“If you can't do that, you don't even deserve to be in the marketplace,” Bejtlich says. “I wouldn't do business with the dry cleaners up the street if I used a single credit card with them and it's always being stolen by the Mafia.”
Across other industries, many executives are less worried about customer data protection and more about protecting proprietary information, Bejtlich says. Trying to persuade executives about the need for security dollars becomes an exercise in futility if security professionals speak about it in terms of risk reduction and cost savings. Instead, CISOs should take a different approach and tailor their argument around how security can help protect intellectual property and other proprietary data – and keep it out of the hands of rival companies.
“[Senior executives] are very aggressive and they want to compete, and security as a means to help them compete has more traction than ‘I'm going to decrease your risk by 10 percent,'” Bejtlich says. “They're almost built to take risks. They want something that's going to give them an edge in competition.”
Can security be a differentiator?
The jury is still out on how much impact a breach or negative publicity around privacy and security has on a business.
Facebook seems to be doing just fine. TJX, the discount retail parent that lost 45.7 million card numbers in 2007, actually saw sales modestly rise after the breach was announced. And payment processing giant Heartland Payment Systems, which reported the largest data-loss incident of all time in January 2009, has lost few customers, according to its CEO.
But as privacy and security increasingly become regulated, and more customers and small businesses bear the consequences of stolen and misused data, that mindset may very well change.
Back at Ford, considered a leader in air bag advancements and one which has rallied around legislative bans on text-messaging-while-driving, the auto giant is treating information protection with the same gusto it does driver safety.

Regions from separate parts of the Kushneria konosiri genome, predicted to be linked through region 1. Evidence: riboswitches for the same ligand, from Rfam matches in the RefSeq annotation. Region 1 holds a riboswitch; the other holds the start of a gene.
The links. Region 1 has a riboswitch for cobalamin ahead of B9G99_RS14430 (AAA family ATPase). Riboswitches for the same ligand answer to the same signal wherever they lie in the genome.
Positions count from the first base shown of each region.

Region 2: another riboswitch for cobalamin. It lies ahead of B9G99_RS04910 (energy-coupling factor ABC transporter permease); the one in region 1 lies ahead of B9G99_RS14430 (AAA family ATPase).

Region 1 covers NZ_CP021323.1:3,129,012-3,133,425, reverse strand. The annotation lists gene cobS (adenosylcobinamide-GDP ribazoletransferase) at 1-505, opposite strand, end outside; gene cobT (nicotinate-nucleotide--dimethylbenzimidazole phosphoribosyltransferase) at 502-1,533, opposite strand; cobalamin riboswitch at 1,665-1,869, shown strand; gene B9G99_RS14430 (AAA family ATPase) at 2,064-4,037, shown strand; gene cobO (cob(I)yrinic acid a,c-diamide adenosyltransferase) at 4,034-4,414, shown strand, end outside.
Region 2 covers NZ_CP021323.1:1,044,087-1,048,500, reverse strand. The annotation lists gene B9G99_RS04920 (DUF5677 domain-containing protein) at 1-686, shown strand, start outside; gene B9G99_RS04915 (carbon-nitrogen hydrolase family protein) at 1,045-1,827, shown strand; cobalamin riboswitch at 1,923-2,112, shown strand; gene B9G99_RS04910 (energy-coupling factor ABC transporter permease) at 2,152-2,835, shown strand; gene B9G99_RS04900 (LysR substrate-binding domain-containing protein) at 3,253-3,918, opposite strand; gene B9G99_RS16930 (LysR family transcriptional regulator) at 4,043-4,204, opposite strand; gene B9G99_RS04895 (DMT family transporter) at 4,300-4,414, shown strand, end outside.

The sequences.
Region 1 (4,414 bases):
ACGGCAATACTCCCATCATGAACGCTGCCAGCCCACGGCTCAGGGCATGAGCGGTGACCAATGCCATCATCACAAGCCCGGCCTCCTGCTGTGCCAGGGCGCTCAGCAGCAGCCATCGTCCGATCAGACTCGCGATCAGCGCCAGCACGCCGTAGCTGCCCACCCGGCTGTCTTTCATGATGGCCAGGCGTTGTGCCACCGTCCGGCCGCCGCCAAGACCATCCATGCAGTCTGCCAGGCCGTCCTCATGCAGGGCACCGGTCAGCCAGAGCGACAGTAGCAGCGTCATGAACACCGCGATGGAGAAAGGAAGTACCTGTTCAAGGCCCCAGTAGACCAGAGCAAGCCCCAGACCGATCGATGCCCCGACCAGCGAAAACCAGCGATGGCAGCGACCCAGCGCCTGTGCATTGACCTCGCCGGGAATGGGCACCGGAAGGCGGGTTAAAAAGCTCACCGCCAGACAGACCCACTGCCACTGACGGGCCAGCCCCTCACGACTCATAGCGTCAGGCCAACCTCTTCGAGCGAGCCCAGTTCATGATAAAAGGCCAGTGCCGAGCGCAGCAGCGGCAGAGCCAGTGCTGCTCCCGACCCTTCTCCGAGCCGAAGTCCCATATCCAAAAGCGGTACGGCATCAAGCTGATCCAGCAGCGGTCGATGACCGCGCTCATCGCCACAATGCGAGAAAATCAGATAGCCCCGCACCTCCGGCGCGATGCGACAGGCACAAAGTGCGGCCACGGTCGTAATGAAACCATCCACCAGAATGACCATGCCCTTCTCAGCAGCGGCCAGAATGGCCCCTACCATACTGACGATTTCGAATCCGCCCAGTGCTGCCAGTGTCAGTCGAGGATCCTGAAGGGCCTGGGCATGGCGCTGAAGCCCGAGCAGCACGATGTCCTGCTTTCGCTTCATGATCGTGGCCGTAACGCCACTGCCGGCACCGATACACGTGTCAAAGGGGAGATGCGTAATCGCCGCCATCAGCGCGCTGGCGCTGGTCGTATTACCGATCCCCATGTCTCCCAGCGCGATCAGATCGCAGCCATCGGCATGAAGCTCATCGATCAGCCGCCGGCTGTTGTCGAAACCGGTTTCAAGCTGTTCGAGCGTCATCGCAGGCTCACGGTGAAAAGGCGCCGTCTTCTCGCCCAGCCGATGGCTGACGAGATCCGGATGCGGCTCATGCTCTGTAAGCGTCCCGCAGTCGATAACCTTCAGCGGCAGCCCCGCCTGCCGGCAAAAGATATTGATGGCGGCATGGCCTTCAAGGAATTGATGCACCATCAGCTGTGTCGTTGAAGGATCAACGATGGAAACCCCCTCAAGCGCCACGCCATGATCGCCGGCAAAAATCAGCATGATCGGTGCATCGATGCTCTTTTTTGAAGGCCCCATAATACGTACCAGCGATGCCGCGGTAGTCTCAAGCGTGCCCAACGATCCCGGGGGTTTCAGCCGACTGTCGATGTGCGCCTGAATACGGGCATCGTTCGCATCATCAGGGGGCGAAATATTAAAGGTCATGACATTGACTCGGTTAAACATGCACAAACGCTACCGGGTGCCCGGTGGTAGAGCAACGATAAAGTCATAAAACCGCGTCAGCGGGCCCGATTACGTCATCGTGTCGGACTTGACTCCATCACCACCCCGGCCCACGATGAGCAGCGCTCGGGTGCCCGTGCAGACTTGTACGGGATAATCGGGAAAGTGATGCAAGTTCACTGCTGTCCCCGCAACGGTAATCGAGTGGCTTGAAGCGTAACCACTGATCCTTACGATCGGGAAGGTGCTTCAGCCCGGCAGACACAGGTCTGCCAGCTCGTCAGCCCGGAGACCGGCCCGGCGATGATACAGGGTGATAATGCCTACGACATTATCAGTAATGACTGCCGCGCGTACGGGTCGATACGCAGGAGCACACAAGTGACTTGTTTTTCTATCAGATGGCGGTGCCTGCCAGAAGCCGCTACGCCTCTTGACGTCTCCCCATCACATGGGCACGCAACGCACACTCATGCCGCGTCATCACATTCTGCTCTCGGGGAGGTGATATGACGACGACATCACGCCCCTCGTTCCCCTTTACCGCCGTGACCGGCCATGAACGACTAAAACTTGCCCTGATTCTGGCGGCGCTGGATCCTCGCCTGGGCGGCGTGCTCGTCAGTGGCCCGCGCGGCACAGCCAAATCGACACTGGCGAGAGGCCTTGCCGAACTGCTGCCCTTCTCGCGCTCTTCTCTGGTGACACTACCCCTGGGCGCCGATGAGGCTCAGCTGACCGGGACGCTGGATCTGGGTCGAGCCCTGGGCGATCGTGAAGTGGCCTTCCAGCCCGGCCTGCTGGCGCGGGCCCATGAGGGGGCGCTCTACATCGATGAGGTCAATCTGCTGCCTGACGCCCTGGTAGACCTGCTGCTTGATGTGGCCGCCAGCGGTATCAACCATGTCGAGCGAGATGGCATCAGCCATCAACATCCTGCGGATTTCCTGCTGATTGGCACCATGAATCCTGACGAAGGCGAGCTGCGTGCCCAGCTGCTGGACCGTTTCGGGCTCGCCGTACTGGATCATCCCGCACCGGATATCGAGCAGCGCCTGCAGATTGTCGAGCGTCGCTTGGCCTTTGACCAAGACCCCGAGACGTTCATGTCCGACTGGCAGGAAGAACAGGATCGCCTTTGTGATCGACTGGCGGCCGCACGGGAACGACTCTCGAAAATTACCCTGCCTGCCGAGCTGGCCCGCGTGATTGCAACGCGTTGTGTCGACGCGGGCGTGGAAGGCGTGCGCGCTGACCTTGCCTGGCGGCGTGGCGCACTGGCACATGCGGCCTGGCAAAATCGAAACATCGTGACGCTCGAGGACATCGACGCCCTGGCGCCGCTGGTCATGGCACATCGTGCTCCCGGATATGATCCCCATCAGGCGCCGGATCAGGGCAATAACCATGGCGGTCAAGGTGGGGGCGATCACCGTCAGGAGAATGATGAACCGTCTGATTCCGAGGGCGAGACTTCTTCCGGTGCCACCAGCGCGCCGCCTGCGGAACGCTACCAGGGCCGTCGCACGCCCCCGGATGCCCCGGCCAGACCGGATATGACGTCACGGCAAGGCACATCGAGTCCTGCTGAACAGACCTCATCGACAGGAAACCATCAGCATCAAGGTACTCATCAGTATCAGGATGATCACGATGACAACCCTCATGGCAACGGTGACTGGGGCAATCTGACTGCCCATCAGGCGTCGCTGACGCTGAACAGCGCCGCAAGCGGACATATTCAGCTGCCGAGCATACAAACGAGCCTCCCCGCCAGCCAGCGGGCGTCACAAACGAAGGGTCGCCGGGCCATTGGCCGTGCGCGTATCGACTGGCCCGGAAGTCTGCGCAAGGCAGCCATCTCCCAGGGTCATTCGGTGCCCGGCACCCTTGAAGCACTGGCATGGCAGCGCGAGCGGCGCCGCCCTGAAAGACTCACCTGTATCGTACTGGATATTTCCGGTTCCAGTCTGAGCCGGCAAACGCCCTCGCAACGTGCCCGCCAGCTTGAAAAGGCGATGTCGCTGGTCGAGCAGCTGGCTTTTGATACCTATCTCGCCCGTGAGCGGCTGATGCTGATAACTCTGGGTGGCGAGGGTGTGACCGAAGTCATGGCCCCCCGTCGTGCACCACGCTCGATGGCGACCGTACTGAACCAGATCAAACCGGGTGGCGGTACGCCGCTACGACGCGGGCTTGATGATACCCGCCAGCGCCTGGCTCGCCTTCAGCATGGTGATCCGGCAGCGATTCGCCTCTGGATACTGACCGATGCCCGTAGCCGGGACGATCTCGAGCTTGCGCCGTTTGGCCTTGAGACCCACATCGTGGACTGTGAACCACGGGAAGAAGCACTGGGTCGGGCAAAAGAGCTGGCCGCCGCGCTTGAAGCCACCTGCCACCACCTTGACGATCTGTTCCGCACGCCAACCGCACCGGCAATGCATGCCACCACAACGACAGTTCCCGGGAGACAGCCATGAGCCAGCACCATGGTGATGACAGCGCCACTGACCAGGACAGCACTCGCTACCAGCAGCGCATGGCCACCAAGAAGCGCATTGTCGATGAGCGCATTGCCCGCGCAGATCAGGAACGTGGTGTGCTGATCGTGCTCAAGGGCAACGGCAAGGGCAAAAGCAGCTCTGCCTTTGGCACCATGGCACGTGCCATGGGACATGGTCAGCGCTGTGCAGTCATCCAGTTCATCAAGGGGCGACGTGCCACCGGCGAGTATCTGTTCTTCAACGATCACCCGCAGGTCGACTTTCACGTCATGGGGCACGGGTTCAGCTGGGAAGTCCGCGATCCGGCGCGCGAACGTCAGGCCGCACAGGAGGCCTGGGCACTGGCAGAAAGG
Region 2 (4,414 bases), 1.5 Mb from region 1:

“We believe it's an entry point of doing business,” Roundy says. “Whether it leads to a competitive advantage, that will be based on consumer preference. But we don't have another way to operate.”
A host of companies are doing more than their competitors to protect customers against cybercrime. For example, office supplies retailer OfficeMax has launched a program that asks customers additional information at checkout, such as their ZIP code, if they use a credit card. Here, courtesy of Gartner's Avivah Litan, are a few other examples of how retailers are shutting the door on digital crooks.
Walmart: The world's largest company is pushing to bring chip-and-PIN to its 2,500 U.S. stores. The technology works so that each debit or credit card contains a unique microchip that corresponds to a PIN number. Walmart's hardware is already set up to implement such an initiative.
Whole Foods Market: Why does the world's largest retailer of organic goods not offer a shopper rewards program? Because it doesn't want to have the responsibility of storing and protecting that data. The company would rather offer discounts to all than face a breach of confidential customer records.
McDonald's: The fast-food giant has designed its payment system so that anytime a card is swiped at one of its locations, the data is immediately sent out of the restaurant to what effectively is a “black box.” So even if hackers break in, there is nothing to steal. The system also is built so transactions are faster.